Ana Bisciello

Nightmare on Nivea Street

Ana Bisciello
Nightmare on Nivea Street

Welcome to Nightmare on Nivea Street, where a public relation nightmare can poison a brand's image.

In today's news, headlines have never been more controversial and consumers have never been more engaged. Between politics, race and pop culture, the conversation never ends. Social media platforms have not only become news outlets, but they have become an outlet for consumers to express their opinions. Brands need to take this into consideration when launching an edgy or controversial campaign. This year, major players like Pepsi, Dove and Nivea have experienced their own social media crisis, where they have been labeled tone deaf and racist – not a good look for three major players in the market. So, let's take a stroll down the Nightmare on Nivea Street. 

Nivea experienced their own social media crisis when they launched a campaign for their new deodorant, Invisible for Black and White. To support the launch, Nivea targeted followers of their brand in the Middle East with Facebook ads stating, “White is Purity."  The caption to this ad read, “Keep it clean, keep bright. Don't let anything ruin it, #Invisible." It is also important to note that this campaign launched simultaneously to the rise of the white supremacy conversation in the United States...try not to grind your teeth with this one. Needless to say, it was obvious that Nivea was not paying attention to the socio-cultural and political conversations occurring – and people quickly noticed.

For those who saw the ad, they expressed their reactions on their social media platforms. Some of the comments read, “What the HELL is this? White Purity? Shame, Shame, Shame on you. Fire your marketing person and anyone who approved this ad."  ..sucks to be that marketing person...

Other comments said: "Wow @NiveaUSA. This is horrendous. Your comments are FULL of society's refuse. This cleared your marketing department? #prnightmare" Nightmare, disaster, hell? Yep you guessed it - all of the above.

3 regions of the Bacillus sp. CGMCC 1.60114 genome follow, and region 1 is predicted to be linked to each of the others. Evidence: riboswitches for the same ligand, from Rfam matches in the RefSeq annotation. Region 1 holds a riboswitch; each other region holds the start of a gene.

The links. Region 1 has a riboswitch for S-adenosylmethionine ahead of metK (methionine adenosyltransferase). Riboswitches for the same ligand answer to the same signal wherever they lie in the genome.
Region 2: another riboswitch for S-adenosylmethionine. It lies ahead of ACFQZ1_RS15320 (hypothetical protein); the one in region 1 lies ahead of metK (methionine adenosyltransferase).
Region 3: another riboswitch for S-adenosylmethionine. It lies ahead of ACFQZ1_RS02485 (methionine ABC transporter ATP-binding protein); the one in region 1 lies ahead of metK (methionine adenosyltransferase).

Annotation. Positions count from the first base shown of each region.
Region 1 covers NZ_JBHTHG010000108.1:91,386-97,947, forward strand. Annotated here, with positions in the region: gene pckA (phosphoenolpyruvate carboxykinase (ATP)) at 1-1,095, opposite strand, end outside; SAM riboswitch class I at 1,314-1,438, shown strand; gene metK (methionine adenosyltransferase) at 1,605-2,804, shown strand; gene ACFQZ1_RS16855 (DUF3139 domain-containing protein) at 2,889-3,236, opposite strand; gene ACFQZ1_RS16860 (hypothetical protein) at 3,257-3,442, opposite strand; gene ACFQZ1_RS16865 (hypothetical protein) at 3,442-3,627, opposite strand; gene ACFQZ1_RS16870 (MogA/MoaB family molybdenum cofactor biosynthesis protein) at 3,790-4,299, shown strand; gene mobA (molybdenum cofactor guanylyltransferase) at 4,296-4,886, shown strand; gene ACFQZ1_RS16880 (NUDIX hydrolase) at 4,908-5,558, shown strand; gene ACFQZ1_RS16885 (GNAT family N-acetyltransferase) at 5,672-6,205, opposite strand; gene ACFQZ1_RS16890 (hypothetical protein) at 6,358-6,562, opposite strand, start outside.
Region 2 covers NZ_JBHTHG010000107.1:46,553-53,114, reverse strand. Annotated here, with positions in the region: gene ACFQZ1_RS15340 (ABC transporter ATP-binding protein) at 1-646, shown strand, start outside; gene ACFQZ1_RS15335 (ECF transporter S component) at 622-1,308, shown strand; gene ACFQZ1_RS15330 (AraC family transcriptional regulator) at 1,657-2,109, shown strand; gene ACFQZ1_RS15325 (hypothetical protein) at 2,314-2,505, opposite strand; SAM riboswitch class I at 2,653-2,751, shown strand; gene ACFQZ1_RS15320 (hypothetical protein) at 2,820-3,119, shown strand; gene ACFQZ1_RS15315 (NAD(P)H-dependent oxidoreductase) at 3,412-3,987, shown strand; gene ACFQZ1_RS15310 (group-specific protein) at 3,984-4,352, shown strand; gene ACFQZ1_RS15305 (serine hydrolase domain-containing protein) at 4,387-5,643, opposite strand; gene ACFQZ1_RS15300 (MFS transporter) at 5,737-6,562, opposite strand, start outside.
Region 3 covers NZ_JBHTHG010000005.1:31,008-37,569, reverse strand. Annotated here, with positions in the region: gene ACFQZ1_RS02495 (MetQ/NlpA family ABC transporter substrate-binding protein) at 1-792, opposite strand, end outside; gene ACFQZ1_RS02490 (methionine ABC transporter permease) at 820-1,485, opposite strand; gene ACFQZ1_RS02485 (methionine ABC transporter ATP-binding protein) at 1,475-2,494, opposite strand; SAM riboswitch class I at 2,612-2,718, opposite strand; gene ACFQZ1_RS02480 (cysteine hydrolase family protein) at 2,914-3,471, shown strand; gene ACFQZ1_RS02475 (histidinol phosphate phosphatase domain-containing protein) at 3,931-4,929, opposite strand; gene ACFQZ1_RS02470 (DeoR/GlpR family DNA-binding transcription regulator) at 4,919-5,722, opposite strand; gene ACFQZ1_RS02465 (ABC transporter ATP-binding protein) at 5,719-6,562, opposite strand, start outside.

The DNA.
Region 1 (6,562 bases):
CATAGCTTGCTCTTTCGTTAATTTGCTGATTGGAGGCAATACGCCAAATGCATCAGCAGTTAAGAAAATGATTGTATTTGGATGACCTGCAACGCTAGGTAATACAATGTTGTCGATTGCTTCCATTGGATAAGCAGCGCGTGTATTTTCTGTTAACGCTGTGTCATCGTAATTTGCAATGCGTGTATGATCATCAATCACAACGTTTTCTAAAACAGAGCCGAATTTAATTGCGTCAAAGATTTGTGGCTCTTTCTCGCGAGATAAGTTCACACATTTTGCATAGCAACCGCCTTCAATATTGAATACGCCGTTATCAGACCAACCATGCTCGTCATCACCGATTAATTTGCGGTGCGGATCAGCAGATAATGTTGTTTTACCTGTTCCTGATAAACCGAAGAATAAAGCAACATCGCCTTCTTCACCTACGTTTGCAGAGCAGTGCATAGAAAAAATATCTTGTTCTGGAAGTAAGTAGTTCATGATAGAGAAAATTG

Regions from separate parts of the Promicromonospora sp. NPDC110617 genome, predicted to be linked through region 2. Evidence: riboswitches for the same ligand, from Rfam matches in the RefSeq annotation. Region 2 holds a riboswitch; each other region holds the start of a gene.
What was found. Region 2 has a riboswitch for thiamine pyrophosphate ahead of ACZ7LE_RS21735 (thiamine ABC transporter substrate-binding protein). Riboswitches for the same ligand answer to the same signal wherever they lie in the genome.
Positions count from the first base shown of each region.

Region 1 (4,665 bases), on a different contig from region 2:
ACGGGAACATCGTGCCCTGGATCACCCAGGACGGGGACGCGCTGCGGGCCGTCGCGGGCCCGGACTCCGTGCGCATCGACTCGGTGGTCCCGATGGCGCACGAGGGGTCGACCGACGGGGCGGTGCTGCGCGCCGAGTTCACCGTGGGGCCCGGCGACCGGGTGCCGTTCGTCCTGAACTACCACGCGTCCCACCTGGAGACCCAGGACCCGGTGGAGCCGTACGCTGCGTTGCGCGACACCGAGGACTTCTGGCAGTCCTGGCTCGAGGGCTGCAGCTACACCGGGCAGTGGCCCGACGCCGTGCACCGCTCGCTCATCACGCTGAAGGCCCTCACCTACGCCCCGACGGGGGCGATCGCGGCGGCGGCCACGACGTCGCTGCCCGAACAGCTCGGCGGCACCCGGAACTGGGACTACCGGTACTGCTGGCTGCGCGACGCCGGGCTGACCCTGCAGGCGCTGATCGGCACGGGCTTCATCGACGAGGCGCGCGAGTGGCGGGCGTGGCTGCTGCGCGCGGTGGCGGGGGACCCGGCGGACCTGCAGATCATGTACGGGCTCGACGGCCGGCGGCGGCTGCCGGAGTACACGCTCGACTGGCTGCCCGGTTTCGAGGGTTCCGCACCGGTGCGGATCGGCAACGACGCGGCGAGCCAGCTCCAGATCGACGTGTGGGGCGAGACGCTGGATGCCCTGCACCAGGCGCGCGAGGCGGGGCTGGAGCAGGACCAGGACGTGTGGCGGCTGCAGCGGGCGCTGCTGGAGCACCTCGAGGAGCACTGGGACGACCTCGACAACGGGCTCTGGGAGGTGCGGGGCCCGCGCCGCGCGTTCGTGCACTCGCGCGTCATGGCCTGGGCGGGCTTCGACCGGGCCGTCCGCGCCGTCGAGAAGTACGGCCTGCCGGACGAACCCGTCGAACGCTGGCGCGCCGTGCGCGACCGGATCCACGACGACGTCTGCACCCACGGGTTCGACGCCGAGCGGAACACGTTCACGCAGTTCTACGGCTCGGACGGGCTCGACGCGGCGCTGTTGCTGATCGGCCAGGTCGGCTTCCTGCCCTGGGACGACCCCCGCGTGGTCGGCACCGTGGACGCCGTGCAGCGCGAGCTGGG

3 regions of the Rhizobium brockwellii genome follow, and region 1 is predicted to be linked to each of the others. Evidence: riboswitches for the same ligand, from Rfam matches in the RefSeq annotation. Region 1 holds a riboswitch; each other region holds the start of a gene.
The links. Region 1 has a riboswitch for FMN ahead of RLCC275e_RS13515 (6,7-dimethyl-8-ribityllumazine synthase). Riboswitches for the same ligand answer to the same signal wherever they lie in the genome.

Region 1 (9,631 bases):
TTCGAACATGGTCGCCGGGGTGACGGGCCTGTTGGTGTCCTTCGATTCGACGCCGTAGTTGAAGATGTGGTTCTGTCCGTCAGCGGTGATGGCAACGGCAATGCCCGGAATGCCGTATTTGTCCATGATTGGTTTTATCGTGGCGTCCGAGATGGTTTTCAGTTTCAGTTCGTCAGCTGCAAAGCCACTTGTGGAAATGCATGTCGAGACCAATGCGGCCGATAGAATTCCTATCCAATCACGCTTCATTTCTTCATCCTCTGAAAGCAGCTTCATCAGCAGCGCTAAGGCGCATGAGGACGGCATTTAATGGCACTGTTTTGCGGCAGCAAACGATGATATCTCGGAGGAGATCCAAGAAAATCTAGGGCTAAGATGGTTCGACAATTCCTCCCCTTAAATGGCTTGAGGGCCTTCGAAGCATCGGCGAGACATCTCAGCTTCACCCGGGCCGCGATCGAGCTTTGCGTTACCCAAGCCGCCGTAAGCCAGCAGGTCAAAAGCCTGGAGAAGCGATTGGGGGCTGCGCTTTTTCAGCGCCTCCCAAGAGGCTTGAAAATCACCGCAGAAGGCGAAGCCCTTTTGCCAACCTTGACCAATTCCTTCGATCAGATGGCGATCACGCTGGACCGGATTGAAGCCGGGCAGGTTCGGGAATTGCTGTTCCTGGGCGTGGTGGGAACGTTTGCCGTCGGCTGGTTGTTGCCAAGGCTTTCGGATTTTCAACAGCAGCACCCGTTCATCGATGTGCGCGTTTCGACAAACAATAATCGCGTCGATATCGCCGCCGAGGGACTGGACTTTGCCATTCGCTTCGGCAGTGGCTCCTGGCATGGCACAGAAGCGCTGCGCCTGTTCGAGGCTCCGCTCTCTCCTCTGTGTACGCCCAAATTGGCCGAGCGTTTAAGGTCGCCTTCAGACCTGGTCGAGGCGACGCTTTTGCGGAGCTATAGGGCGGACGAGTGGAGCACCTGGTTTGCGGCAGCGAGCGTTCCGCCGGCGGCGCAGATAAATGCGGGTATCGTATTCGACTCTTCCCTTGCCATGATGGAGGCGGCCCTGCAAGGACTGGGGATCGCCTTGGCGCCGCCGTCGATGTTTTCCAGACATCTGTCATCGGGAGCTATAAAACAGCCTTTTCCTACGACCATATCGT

In lieu of this online controversy, Nivea released a statement saying, “We are deeply sorry to anyone who may take offense to this specific post. After realizing that the post is misleading, it was immediately withdrawn. Diversity and equal opportunity are crucial values of NIVEA: The brand represents diversity, tolerance, and equal opportunity. We value difference. Direct or indirect discrimination must be ruled out in all decisions by, and in all areas of our activities."

You may be thinking, "Wow, this was a hard hit - how can Nivea recover from this?" I was thinking that too, but apparently this isn't the first time they've received backlash for their controversial campaigns. Most recently, their new online promotion of their skin-lightening cream, Natural Fairness, caused a similar uproar. This promotion was aired in Ghana, Africa and soon became viral after William Adoasi, a London entrepreneur, shared it on Twitter. 

You know as the old saying goes, "Fool me once, shame on me. Fool me twice, shame on you." Shame on you Nivea. Shame. On. You.

In cases like this, I believe that the PR team and Marketing team should work in conjunction to create a message that can be pushed out on all channels to effectively communicate the crisis and how they will move forward. With Nivea's situation, it is clear that their original released statement did not hold true for other controversial campaigns. I believe it could have been avoided if more research was conducted regarding the socio-cultural and political climate and the timing of the ad. Being that the topic of white supremacy was at it's peak during this time period, they could have pulled the ad prior so it avoided this exact situation. In addition to their White is Purity uproar, Nivea should have took the consumer's feedback into consideration for future campaigns, like Natural Fairness. It seems to me that Nivea is completely misaligned with their product, message and mission. It's 2017 - let's get it together. 

People often tell you that when walking alone late at night, you have to be aware of your surroundings. This analogy holds true for brands, as they have to be aware of their surroundings not only in the marketplace, but in the world.